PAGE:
Two days after the Auditor General announced she would investigate the government's controversial Saudi sheep deal, the government agency in charge was told all further spending was suspended.
But when the chief executive of New Zealand Trade and Enterprise appeared before MPs at a select committee last week he denied this ever occurred.
Documents obtained by the Labour Party through the Official Information Act show that on 20 August last year, the board of New Zealand Trade and Enterprise met in Palmerston North.
A memo shows the board was advised by its chief executive Peter Chrisp that further spending on the Saudi deal was suspended but it does not say why.
On 18 August, the Auditor General had announced she would investigate the deal, after more than 10,000 New Zealanders, Labour and the Greens formally called on her to do so.
The Saudi sheep deal has seen the government give about $12 million in cash, livestock and agricultural equipment to a disgruntled and influential Saudi businessman, hoping it would lead to a free trade deal with the Gulf States.
At a select committee last week, Labour MP Clare Curran asked Mr Chrisp repeatedly why spending on the Saudi agrihub had been suspended in August last year.
"No, there's absolutely no reason to," Mr Chrisp responded.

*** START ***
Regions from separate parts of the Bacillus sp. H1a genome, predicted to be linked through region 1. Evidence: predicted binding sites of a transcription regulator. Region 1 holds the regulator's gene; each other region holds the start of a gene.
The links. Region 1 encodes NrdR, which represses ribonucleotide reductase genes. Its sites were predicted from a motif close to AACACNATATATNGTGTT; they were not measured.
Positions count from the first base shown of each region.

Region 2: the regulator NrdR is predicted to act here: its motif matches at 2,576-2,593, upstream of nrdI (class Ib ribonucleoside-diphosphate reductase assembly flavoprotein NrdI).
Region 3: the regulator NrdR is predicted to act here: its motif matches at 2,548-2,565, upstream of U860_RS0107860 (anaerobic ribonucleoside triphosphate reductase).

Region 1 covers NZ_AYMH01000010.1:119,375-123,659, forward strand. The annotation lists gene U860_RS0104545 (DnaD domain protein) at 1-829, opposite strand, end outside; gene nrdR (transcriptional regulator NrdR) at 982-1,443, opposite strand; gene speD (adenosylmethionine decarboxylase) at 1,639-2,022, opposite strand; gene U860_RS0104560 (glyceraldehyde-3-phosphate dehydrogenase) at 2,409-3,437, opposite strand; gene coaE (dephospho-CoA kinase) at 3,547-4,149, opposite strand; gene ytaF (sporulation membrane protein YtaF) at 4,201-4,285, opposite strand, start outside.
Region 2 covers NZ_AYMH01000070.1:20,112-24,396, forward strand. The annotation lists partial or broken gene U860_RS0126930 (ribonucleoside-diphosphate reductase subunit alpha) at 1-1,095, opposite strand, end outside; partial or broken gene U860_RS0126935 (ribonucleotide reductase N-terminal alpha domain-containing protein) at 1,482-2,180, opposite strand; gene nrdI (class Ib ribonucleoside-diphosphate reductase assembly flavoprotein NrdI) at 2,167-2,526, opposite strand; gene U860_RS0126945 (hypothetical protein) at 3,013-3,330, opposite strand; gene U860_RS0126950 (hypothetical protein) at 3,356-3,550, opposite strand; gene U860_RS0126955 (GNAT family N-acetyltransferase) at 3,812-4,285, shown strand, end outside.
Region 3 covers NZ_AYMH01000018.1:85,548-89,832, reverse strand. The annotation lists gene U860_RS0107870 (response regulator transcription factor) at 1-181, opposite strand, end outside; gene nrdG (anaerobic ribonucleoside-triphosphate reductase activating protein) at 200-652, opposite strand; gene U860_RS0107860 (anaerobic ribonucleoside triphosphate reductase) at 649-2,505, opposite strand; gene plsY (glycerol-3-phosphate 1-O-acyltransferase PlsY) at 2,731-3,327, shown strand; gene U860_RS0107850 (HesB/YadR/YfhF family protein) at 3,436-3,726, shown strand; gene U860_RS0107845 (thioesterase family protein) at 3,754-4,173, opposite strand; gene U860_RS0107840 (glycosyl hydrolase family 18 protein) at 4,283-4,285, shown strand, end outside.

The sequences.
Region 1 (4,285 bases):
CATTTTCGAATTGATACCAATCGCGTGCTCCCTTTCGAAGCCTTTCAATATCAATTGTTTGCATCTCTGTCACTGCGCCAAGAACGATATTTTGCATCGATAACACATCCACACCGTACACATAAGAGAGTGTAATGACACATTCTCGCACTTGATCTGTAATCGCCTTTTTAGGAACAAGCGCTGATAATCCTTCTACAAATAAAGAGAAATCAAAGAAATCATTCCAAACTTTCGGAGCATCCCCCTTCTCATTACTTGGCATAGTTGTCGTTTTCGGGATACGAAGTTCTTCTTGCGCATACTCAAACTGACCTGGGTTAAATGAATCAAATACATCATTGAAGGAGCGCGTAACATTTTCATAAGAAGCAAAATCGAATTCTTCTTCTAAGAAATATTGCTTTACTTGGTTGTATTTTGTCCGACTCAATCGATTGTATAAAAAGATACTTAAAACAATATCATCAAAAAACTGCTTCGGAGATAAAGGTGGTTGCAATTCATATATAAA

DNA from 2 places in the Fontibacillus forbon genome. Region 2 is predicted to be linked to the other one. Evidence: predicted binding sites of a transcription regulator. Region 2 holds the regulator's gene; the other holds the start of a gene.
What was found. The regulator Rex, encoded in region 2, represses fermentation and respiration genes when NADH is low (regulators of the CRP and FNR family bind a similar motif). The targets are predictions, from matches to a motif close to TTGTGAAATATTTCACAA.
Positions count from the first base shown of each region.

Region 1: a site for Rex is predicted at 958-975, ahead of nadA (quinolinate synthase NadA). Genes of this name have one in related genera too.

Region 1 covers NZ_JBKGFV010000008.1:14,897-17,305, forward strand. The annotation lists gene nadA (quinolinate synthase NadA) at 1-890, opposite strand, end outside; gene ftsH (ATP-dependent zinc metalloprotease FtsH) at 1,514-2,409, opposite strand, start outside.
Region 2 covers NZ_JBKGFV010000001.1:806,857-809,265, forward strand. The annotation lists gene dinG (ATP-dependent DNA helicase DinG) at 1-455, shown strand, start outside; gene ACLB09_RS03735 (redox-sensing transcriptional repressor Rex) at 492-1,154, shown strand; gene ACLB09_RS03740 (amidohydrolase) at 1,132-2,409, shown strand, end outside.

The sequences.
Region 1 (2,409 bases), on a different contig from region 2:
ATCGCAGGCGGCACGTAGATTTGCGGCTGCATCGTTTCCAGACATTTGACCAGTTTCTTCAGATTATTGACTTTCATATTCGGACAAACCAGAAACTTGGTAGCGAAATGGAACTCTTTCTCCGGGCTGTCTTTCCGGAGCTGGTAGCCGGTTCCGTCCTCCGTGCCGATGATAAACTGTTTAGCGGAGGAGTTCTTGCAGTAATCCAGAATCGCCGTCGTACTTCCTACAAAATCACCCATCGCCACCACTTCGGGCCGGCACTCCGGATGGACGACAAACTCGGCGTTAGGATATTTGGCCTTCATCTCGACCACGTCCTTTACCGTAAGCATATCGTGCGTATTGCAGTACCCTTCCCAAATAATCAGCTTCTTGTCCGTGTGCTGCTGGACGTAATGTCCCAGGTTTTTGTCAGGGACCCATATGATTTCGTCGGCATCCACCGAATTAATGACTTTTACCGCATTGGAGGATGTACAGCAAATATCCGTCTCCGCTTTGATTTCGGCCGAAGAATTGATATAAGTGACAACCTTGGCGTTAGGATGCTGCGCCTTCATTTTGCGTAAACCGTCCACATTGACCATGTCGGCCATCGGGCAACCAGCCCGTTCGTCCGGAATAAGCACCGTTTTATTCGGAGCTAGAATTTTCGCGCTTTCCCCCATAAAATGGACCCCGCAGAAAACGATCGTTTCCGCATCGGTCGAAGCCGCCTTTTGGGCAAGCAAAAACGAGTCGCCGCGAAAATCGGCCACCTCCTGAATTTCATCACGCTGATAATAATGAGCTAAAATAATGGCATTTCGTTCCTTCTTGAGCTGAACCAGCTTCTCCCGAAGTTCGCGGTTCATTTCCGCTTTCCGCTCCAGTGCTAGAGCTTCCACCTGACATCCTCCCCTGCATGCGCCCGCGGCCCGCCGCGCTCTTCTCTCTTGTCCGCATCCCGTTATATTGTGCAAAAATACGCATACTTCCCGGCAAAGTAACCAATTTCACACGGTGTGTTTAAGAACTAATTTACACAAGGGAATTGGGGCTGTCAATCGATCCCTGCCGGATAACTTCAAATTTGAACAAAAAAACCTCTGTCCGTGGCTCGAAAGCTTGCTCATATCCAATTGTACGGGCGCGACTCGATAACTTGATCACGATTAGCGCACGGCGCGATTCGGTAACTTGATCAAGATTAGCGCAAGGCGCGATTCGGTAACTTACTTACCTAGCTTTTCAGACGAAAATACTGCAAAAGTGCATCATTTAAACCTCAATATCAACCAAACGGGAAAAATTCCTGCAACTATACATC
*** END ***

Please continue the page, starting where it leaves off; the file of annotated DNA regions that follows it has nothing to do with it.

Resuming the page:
Labour MP David Parker found Mr Chrisp's response hard to swallow.
"I find it impossible to reconcile the fact that we've got a written document, obtained by us under the Official Information Act, from the chief executive to his board saying that payments had been suspended.
"And yet the chief executive and the chairman of the board now say there is no suspension... and pretend there's nothing wrong at all with this ludicrous transaction," Mr Parker said.
Mr Parker said the government's conduct over the Saudi sheep deal has been appalling.
New Zealand Trade and Enterprise would not release documents discussing the suspension of funding for the project to RNZ.
But a spokesperson said the word suspension simply meant officials were waiting to see who would own an abattoir and how it would operate before they released any more money.
Papers released by Foreign Minister Murray McCully suggest the $3 million abattoir will be a taxpayer funded gift to the Saudi government, which will lease it back to the businessman.
Neither Mr McCully nor Economic Development Minister Steven Joyce responded to requests for an interview about the spending suspension.
The office of the Auditor General said its investigation into the Saudi sheep deal is progressing, but it does not have a release date yet for its report.